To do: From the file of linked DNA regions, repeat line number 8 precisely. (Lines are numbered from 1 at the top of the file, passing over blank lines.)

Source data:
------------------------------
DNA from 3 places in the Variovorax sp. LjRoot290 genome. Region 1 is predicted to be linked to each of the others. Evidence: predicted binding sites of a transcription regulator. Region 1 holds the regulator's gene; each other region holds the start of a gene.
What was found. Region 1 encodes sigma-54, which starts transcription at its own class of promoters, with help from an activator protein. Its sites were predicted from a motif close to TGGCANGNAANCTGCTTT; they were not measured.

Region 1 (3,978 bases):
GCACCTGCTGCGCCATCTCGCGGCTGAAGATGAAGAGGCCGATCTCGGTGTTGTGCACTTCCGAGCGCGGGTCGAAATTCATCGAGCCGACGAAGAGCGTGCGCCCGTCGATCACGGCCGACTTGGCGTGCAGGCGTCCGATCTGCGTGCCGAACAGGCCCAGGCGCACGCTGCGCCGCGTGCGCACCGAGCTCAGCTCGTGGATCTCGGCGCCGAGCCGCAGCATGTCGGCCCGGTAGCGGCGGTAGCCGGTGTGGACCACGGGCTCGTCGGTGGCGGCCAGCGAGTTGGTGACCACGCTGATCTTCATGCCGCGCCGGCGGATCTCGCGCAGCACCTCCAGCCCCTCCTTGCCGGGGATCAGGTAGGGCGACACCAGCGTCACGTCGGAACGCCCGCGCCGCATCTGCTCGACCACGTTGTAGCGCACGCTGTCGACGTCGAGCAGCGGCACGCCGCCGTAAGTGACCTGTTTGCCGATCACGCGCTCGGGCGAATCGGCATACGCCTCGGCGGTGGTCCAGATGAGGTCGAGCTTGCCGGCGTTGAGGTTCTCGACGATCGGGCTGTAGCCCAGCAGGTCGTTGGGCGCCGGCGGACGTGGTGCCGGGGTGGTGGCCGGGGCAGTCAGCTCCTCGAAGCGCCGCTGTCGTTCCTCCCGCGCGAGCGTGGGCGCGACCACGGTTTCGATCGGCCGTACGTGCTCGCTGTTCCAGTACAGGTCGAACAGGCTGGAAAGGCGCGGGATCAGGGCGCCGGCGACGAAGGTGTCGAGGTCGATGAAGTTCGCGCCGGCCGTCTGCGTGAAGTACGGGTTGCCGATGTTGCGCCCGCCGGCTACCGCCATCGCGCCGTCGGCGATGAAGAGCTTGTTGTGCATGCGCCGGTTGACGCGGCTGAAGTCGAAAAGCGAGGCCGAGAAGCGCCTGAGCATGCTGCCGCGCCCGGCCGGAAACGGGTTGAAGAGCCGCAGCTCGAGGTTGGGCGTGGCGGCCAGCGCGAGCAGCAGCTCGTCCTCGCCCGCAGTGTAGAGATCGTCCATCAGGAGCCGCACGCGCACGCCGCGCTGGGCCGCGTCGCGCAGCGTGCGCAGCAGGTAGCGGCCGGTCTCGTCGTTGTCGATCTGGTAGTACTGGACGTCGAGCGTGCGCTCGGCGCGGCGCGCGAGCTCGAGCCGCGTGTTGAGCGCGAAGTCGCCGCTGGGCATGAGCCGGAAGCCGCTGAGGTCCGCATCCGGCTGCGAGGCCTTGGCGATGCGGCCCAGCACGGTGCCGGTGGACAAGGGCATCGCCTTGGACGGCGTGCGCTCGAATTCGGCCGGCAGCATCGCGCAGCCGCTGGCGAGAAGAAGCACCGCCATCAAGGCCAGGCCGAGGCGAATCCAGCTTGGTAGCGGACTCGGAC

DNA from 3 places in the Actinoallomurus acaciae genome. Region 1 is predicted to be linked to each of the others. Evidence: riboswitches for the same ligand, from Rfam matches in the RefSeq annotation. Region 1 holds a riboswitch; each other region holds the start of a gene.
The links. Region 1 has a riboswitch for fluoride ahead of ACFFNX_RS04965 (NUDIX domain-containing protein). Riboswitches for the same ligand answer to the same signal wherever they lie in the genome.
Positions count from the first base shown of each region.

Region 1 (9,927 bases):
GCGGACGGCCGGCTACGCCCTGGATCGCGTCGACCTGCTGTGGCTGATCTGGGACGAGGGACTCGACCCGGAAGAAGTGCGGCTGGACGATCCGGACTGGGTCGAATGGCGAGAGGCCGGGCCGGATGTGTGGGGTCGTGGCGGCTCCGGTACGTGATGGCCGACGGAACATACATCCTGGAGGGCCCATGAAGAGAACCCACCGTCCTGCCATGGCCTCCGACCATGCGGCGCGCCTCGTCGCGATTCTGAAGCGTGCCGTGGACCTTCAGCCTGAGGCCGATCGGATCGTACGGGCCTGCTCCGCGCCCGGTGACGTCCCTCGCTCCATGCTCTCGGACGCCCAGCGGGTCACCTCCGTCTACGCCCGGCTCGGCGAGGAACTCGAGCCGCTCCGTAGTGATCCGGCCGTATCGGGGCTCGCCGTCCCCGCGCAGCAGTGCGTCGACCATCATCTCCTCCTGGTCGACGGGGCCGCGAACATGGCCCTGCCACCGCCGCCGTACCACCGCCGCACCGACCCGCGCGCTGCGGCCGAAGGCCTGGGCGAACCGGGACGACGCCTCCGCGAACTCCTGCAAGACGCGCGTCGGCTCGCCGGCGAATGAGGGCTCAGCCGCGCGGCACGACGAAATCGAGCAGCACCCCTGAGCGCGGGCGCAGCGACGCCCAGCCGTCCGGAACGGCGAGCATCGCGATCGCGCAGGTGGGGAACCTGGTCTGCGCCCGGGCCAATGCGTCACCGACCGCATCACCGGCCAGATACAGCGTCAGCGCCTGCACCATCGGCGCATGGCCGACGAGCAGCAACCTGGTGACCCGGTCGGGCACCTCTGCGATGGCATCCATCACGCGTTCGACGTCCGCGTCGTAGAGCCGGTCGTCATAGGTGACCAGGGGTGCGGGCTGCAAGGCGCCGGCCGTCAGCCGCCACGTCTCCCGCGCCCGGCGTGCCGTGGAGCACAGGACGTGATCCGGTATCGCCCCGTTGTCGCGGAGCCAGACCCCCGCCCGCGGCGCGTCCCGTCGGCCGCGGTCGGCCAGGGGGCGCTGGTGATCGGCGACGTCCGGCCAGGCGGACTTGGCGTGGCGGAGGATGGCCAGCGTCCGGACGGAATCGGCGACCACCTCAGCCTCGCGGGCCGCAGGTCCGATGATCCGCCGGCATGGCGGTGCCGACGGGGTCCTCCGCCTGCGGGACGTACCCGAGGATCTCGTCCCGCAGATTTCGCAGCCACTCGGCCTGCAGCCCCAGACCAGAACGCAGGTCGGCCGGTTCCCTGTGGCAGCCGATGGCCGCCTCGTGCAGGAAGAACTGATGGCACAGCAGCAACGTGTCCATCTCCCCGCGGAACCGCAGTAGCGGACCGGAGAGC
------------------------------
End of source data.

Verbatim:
Region 1 (9,927 bases):